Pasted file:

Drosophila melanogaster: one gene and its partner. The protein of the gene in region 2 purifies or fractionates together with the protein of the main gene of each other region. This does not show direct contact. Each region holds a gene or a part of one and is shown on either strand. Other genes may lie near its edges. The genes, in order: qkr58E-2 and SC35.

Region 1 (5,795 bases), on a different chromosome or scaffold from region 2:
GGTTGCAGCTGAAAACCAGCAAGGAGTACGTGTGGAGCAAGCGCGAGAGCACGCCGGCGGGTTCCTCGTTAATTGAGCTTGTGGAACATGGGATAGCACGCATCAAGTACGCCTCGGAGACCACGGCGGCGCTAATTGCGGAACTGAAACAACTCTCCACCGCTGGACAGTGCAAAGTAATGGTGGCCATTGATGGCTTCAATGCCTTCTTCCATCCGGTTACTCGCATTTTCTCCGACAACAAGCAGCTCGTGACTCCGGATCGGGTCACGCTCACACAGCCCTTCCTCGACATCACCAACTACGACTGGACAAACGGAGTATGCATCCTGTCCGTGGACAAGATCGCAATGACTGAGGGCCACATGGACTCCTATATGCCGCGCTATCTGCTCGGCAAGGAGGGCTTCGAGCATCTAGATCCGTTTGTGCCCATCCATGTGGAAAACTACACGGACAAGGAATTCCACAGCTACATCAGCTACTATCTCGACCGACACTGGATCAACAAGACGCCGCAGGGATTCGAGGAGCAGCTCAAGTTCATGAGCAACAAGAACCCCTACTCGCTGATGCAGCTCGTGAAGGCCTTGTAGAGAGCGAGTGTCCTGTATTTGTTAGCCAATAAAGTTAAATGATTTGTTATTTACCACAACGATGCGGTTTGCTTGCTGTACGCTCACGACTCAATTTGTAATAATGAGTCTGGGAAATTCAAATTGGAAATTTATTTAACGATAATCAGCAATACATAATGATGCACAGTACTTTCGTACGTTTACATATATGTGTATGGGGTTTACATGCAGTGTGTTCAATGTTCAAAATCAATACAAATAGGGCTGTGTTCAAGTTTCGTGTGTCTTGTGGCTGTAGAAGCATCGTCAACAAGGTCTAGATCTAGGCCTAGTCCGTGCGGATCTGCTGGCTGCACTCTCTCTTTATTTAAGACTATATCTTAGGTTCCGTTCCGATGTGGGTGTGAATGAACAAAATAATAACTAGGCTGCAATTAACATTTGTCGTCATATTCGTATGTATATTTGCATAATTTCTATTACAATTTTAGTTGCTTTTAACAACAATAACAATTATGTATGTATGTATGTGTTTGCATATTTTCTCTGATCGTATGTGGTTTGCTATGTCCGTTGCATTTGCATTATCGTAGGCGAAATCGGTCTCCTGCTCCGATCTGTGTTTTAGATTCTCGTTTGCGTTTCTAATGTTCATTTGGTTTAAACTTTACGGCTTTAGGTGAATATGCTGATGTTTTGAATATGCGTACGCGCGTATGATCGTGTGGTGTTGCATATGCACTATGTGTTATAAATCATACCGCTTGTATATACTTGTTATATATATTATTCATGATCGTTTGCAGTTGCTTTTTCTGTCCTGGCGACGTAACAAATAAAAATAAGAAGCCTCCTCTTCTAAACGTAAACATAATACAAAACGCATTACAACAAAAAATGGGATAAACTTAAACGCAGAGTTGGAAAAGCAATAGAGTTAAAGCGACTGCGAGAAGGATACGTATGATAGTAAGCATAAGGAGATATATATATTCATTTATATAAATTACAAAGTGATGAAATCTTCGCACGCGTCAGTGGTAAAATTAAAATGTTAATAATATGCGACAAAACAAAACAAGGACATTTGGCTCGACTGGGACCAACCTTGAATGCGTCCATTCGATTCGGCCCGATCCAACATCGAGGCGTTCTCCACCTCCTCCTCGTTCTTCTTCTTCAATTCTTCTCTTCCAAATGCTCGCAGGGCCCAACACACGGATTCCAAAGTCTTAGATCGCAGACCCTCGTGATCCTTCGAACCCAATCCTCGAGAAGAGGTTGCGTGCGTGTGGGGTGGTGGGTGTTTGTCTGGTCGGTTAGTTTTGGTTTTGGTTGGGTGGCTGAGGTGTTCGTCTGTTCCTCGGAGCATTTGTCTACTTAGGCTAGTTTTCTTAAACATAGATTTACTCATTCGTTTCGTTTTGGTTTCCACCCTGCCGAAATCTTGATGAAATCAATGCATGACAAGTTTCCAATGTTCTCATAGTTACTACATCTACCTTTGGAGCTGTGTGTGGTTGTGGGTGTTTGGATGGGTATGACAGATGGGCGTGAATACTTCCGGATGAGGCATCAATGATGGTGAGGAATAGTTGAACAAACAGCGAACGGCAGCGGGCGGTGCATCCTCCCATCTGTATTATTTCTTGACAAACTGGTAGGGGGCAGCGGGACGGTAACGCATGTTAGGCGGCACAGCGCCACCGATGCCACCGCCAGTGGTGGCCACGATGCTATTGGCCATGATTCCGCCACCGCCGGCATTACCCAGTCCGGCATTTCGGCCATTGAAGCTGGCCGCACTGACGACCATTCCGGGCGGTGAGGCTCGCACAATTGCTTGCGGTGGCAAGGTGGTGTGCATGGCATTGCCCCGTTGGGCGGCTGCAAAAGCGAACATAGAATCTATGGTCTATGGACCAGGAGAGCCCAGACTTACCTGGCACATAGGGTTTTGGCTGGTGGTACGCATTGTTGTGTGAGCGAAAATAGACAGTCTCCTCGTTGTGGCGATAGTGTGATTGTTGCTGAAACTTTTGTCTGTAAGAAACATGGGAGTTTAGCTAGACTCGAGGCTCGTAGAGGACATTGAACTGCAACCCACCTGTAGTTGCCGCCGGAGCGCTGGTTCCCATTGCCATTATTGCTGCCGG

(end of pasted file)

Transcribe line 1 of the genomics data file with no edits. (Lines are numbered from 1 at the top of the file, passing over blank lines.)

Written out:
Drosophila melanogaster: one gene and its partner. The protein of the gene in region 2 purifies or fractionates together with the protein of the main gene of each other region. This does not show direct contact. Each region holds a gene or a part of one and is shown on either strand. Other genes may lie near its edges. The genes, in order: qkr58E-2 and SC35.